IV Emerging Capitalisms and Paths of Institutional Reforms in Developing Countries

Emerging Capitalisms and Institutional Reforms in Developing Countries

Eric Rougier and Francois Combarnous

Key Points

This book is about clusters of institutions and economic systems. It proposes an original typology of capitalist varieties for those countries whose capitalist nature has seldom benefited from much analysis so far: poor and emerging developing countries. Typologies are sometimes criticized as being based on a limited number of features that then tend to be generalized across national cases. The typologies of mature capitalisms, carefully elaborated in an extensive literature, can, however, scarcely be criticized as over-generalizations (Jackson and Deeg 2006). As for developing economies, they exhibit capitalist features that are likely to be fairly different from the well identified ones that have been shown for the mature country systems. Researchers, therefore, have to face both

E. Rougier • F. Combarnous (*)

GREThA, CNRS Research Unit, PESSAC CEDEX, France © The Author(s) 2017

E. Rougier, F. Combarnous (eds.), The Diversity of Emerging Capitalisms in Developing Countries, DOI 10.1007/978-3-319-49947-5_14

complex and highly “exotic” institutional systems, with very few tools adapted to analyse them.

A typological approach certainly constitutes a useful approach for identifying and comparing developing country capitalisms, for the simple reason that, so far, there have been very few proposed elaborations. The absence of firmly-based typologies of developing countries’ capitalisms does not mean that those typologies cannot be found. Neither does it mean that such typologies would not be useful if they could be elaborated. We believe, on the contrary, that a typological approach provides researchers with a holistic framework that is capable of tackling expected high cross-country heterogeneity. Addressing the likely “exotic” nature of developing countries’ institutional systems, that is, their possible singularity with respect to the models describing mature capitalist systems, means adopting an agnostic approach. In other words, since ideal-types of emerging capitalisms cannot be a priori derived from existing models or from more formal theoretical elaborations, they should be inferred from a systematic analysis of the sectoral institutional data to be observed for a sufficiently broad sample of developing countries. In order to reconcile the typological approach, commonly used by comparative capitalism (CC), with the rigorous statistical analysis of observed institutional forms and clusters, advocated by the new institutional economics (NIE), the present book has, therefore, adopted an original methodology. We have first addressed the extreme diversity of developing countries’ institutional systems, and then reduced this diversity by clustering our countries into a limited set of models, understood as ideal-types.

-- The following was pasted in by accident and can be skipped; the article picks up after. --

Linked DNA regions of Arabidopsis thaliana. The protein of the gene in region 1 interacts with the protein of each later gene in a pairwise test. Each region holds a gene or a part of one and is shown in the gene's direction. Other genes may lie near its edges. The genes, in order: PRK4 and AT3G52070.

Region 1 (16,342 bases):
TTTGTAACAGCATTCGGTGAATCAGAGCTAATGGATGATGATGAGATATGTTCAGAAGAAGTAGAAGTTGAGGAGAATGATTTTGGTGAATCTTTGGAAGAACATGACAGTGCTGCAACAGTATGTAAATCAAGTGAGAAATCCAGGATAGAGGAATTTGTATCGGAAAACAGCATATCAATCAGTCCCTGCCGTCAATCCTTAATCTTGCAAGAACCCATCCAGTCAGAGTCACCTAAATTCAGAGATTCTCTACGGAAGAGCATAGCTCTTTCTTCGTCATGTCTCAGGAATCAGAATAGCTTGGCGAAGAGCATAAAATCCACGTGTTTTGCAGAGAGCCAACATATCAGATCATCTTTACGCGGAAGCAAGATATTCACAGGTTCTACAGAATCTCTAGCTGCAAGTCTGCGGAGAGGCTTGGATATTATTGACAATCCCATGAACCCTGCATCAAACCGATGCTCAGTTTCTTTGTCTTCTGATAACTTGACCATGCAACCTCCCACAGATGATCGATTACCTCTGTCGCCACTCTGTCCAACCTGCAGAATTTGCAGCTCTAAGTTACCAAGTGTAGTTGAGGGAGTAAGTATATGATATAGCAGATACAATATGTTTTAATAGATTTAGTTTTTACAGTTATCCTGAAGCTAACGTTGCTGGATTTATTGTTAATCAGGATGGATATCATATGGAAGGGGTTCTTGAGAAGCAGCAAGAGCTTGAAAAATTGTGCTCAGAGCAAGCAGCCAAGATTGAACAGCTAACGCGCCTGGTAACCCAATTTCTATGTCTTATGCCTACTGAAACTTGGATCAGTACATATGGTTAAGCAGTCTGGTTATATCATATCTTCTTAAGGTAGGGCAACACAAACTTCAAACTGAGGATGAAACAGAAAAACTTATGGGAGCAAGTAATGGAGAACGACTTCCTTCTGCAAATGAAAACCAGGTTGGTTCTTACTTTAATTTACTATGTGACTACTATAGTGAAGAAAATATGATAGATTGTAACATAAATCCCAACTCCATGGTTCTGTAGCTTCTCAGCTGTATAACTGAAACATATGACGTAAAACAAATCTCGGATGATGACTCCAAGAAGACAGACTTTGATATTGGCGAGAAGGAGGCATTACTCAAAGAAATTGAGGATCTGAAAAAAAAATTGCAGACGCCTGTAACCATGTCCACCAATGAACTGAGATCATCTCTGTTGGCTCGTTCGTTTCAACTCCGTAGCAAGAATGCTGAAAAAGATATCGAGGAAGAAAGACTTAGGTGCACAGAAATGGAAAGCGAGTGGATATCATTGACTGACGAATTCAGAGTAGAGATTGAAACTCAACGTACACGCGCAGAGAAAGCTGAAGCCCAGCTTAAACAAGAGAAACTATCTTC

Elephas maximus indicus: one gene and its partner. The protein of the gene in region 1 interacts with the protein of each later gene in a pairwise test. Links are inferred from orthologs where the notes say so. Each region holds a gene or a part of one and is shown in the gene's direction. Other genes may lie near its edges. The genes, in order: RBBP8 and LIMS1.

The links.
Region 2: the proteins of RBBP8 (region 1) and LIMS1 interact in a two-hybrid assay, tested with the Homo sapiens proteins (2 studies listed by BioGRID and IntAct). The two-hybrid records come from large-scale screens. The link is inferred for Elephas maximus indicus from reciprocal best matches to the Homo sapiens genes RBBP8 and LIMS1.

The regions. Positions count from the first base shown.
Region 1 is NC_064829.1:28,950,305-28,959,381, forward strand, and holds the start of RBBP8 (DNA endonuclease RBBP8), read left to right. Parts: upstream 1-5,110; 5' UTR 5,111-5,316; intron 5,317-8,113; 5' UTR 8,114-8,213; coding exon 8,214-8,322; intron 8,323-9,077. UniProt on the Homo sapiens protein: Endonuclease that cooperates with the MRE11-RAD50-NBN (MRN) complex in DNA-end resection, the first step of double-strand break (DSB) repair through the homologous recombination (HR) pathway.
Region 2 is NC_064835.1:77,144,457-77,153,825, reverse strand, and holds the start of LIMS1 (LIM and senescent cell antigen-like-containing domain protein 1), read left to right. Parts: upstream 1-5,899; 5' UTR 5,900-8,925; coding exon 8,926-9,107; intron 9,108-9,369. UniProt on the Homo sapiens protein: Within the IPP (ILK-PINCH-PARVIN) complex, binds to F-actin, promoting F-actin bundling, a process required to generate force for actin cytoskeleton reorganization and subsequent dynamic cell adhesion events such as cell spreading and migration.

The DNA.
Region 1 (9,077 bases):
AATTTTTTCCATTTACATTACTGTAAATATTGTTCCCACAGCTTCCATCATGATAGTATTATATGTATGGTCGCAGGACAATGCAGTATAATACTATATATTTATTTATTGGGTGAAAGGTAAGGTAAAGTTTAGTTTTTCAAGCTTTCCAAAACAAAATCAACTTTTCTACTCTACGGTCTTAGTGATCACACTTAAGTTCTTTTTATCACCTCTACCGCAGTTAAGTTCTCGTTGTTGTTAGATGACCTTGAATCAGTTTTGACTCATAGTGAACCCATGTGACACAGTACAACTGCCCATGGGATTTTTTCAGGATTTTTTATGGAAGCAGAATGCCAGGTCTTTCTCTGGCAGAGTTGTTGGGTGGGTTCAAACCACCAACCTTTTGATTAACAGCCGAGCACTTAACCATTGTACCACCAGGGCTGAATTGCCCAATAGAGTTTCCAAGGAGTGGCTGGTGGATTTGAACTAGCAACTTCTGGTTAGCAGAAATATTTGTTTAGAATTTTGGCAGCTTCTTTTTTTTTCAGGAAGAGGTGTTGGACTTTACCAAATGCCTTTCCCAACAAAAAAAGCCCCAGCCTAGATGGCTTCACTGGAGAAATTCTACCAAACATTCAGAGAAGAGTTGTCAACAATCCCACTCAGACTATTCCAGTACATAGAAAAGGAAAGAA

Our statistical approach has, accordingly, enabled the diversity of institutional configurations across countries to be assessed and subsequently crystallized. It has also generated various innovative results concerning the varieties of institutional system to be observed in emerging and developing countries. Since the effects of institutions on economic development tend to cluster (Besley and Persson 2011), our core assumption has been that this needs analysing at system level, which involved the mobilizing of several dimensions of institutional governance: agriculture, education, environment, finance, product market, labour and social protection. Our approach, by thus departing from the NIE empirical logic, with its use of one-dimensional scalars to represent the whole socioeconomic system, offers an alternative contribution to the widespread literature on the institutional dimension of economic development.

At this point, we are now able to address the main questions raised in the Introduction. How can we empirically analyse developing countries’ systems of socioeconomic governance? What types of institutional complementarities are revealed by this analysis? Are there sufficiently marked, homogeneous and consistent clusters of countries to enable various models of capitalism across developing and emerging countries to be differentiated? These questions are addressed in the next two sections (Sects. 14.2 and 14.3). We then proceed to highlight two key aspects of the crosscountry institutional discrepancies that emerge in Sect. 14.4. The first of these concerns the type of state intervention in socioeconomic governance; the second aspect refers to the role played by experimentation in shaping this type of socioeconomic governance. The policy implications of our results are then addressed in Sect. 14.5, with special focus being put on institutional reforms in poor countries. Finally, new horizons for research are suggested in Sect. 14.6.

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